CHICAGO, Feb. 2, 2024 — The American Bar Association submitted an amicus brief today with the U.S. Supreme Court, urging the justices to reject a decision by a federal court of appeals that substituted the judgment of the appeals court for that of the U.S. Food and Drug Administration (FDA) regarding the drug mifepristone.
The ABA brief, which supports the position of the FDA, argues that the August 2023 decision by the U.S. Court of Appeals for the 5th Circuit effectively second-guesses the FDA’s scientific judgment, contrary to the standard of review of FDA decisions that Congress and Supreme Court precedent has mandated. The brief recognizes that judicial review of administrative decisions is a cornerstone of the American rule of law, but it also explains that the failure of courts to apply the proper standards when conducting that review can reduce public confidence in the courts and the predictability and stability that form the basis of the rule of law.
“Contrary to congressional design, the 5th Circuit substituted its judgment for the FDA’s expertise when it rejected conclusions the FDA drew from scientific evidence,” the ABA brief said.
“In this case, the court of appeals departed markedly from settled principles of judicial review enshrined in both the Administrative Procedure Act and in this court’s precedent,” the ABA brief added.
In 2000, the FDA approved mifepristone, which can be used to terminate early pregnancies. In 2016 the FDA amended some of the approved conditions for its use, making them less rigid, and later approved a generic version. In 2021, it announced a policy of nonenforcement of the condition that the drug be dispensed in person, a condition it subsequently lifted altogether. That action prompted a 2022 suit in federal court in Texas from doctors and associations of doctors who oppose abortion and who contend the FDA exceeded its authority.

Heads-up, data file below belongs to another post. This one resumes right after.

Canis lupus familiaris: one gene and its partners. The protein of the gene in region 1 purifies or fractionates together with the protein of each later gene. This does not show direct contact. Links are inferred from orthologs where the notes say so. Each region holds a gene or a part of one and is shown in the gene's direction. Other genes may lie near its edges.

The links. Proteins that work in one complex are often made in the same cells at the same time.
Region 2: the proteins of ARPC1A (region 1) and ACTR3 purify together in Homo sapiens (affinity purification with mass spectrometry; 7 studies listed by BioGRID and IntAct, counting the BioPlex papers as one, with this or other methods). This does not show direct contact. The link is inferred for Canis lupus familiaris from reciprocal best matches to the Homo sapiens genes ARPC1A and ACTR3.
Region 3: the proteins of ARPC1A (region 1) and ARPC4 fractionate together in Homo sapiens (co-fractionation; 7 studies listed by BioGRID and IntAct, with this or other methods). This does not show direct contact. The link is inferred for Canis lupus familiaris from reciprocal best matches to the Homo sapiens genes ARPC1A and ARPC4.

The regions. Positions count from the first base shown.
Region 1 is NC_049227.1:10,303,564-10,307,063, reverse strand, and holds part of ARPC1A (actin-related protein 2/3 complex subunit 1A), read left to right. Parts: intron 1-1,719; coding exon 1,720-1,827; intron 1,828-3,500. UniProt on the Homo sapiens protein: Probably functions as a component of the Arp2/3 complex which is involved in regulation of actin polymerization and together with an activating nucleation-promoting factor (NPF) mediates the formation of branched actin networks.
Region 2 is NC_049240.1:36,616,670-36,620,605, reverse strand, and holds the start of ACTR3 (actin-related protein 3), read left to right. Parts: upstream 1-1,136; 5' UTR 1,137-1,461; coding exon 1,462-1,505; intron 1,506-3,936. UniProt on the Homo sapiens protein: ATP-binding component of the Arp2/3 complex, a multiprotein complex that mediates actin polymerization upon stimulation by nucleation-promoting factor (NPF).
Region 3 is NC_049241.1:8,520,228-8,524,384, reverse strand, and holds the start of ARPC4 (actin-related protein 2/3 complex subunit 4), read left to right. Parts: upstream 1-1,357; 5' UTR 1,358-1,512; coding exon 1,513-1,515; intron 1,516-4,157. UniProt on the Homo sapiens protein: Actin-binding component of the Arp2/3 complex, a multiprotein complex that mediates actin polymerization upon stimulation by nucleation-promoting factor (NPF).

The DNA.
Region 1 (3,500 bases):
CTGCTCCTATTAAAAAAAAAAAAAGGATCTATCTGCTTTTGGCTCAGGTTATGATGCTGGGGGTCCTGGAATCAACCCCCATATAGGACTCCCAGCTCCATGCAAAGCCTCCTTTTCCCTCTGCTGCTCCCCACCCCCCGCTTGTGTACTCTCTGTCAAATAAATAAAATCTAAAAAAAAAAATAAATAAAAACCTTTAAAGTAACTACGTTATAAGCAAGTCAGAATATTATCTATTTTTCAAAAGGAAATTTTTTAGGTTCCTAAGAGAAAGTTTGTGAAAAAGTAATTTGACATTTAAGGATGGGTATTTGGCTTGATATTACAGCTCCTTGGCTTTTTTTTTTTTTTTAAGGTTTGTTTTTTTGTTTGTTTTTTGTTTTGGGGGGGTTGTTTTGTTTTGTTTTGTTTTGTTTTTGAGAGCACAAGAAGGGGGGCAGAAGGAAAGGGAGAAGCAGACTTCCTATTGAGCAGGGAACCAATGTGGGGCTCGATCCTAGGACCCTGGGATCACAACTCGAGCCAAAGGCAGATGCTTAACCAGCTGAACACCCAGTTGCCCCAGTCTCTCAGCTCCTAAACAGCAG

In a complicated decision, the 5th Circuit partially agreed with the plaintiffs, holding that some of the FDA’s actions were likely arbitrary and capricious. In its brief, the ABA explains how the 5th Circuit failed to apply the proper standard of review in reaching that ruling, and argues that the court’s position, if upheld, could lead to “broader deleterious consequences” to the rule of law.
The ABA brief in the case U.S. Food and Drug Administration v. Alliance for Hippocratic Medicine, et al is here. The law firm of Schnapper-Casteras PLLC prepared the brief pro bono for the ABA.
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